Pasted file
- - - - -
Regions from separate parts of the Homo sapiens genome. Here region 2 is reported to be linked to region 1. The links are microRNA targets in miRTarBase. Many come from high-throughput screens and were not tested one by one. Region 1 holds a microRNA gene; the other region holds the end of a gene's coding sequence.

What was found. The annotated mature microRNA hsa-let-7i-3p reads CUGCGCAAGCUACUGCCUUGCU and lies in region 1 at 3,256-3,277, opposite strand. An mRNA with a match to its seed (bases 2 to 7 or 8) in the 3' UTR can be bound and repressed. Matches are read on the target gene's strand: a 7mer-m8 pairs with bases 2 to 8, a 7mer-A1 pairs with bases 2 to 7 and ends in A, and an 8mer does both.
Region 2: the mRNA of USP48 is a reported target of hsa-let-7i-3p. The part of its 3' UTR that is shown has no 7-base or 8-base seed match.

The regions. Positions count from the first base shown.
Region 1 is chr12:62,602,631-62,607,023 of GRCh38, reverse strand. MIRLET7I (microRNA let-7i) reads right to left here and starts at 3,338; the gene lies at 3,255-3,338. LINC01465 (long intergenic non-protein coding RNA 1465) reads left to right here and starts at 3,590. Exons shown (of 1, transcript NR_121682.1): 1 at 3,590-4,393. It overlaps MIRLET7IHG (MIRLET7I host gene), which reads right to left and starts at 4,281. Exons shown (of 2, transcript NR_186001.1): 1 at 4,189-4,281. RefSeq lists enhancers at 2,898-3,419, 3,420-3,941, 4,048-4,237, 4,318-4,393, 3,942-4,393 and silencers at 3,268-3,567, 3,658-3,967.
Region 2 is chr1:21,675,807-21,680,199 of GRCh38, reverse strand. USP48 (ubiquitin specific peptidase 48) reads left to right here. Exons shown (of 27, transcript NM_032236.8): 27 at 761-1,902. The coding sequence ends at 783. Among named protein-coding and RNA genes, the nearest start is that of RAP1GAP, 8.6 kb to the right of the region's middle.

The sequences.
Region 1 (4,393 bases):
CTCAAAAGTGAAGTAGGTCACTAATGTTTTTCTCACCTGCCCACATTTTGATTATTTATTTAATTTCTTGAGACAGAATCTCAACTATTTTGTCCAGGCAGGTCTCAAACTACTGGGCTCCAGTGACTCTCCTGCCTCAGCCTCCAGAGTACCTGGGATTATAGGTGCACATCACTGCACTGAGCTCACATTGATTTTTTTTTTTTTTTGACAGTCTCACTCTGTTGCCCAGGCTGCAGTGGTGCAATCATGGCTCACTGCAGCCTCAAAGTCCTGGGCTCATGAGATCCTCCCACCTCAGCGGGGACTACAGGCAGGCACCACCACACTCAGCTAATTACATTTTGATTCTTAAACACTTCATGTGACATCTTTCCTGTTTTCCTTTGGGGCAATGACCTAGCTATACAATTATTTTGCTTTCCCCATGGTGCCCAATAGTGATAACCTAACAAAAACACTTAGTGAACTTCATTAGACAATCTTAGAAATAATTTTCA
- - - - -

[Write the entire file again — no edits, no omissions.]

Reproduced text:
Regions from separate parts of the Homo sapiens genome. Here region 2 is reported to be linked to region 1. The links are microRNA targets in miRTarBase. Many come from high-throughput screens and were not tested one by one. Region 1 holds a microRNA gene; the other region holds the end of a gene's coding sequence.

What was found. The annotated mature microRNA hsa-let-7i-3p reads CUGCGCAAGCUACUGCCUUGCU and lies in region 1 at 3,256-3,277, opposite strand. An mRNA with a match to its seed (bases 2 to 7 or 8) in the 3' UTR can be bound and repressed. Matches are read on the target gene's strand: a 7mer-m8 pairs with bases 2 to 8, a 7mer-A1 pairs with bases 2 to 7 and ends in A, and an 8mer does both.
Region 2: the mRNA of USP48 is a reported target of hsa-let-7i-3p. The part of its 3' UTR that is shown has no 7-base or 8-base seed match.

The regions. Positions count from the first base shown.
Region 1 is chr12:62,602,631-62,607,023 of GRCh38, reverse strand. MIRLET7I (microRNA let-7i) reads right to left here and starts at 3,338; the gene lies at 3,255-3,338. LINC01465 (long intergenic non-protein coding RNA 1465) reads left to right here and starts at 3,590. Exons shown (of 1, transcript NR_121682.1): 1 at 3,590-4,393. It overlaps MIRLET7IHG (MIRLET7I host gene), which reads right to left and starts at 4,281. Exons shown (of 2, transcript NR_186001.1): 1 at 4,189-4,281. RefSeq lists enhancers at 2,898-3,419, 3,420-3,941, 4,048-4,237, 4,318-4,393, 3,942-4,393 and silencers at 3,268-3,567, 3,658-3,967.
Region 2 is chr1:21,675,807-21,680,199 of GRCh38, reverse strand. USP48 (ubiquitin specific peptidase 48) reads left to right here. Exons shown (of 27, transcript NM_032236.8): 27 at 761-1,902. The coding sequence ends at 783. Among named protein-coding and RNA genes, the nearest start is that of RAP1GAP, 8.6 kb to the right of the region's middle.

The sequences.
Region 1 (4,393 bases):
CTCAAAAGTGAAGTAGGTCACTAATGTTTTTCTCACCTGCCCACATTTTGATTATTTATTTAATTTCTTGAGACAGAATCTCAACTATTTTGTCCAGGCAGGTCTCAAACTACTGGGCTCCAGTGACTCTCCTGCCTCAGCCTCCAGAGTACCTGGGATTATAGGTGCACATCACTGCACTGAGCTCACATTGATTTTTTTTTTTTTTTGACAGTCTCACTCTGTTGCCCAGGCTGCAGTGGTGCAATCATGGCTCACTGCAGCCTCAAAGTCCTGGGCTCATGAGATCCTCCCACCTCAGCGGGGACTACAGGCAGGCACCACCACACTCAGCTAATTACATTTTGATTCTTAAACACTTCATGTGACATCTTTCCTGTTTTCCTTTGGGGCAATGACCTAGCTATACAATTATTTTGCTTTCCCCATGGTGCCCAATAGTGATAACCTAACAAAAACACTTAGTGAACTTCATTAGACAATCTTAGAAATAATTTTCA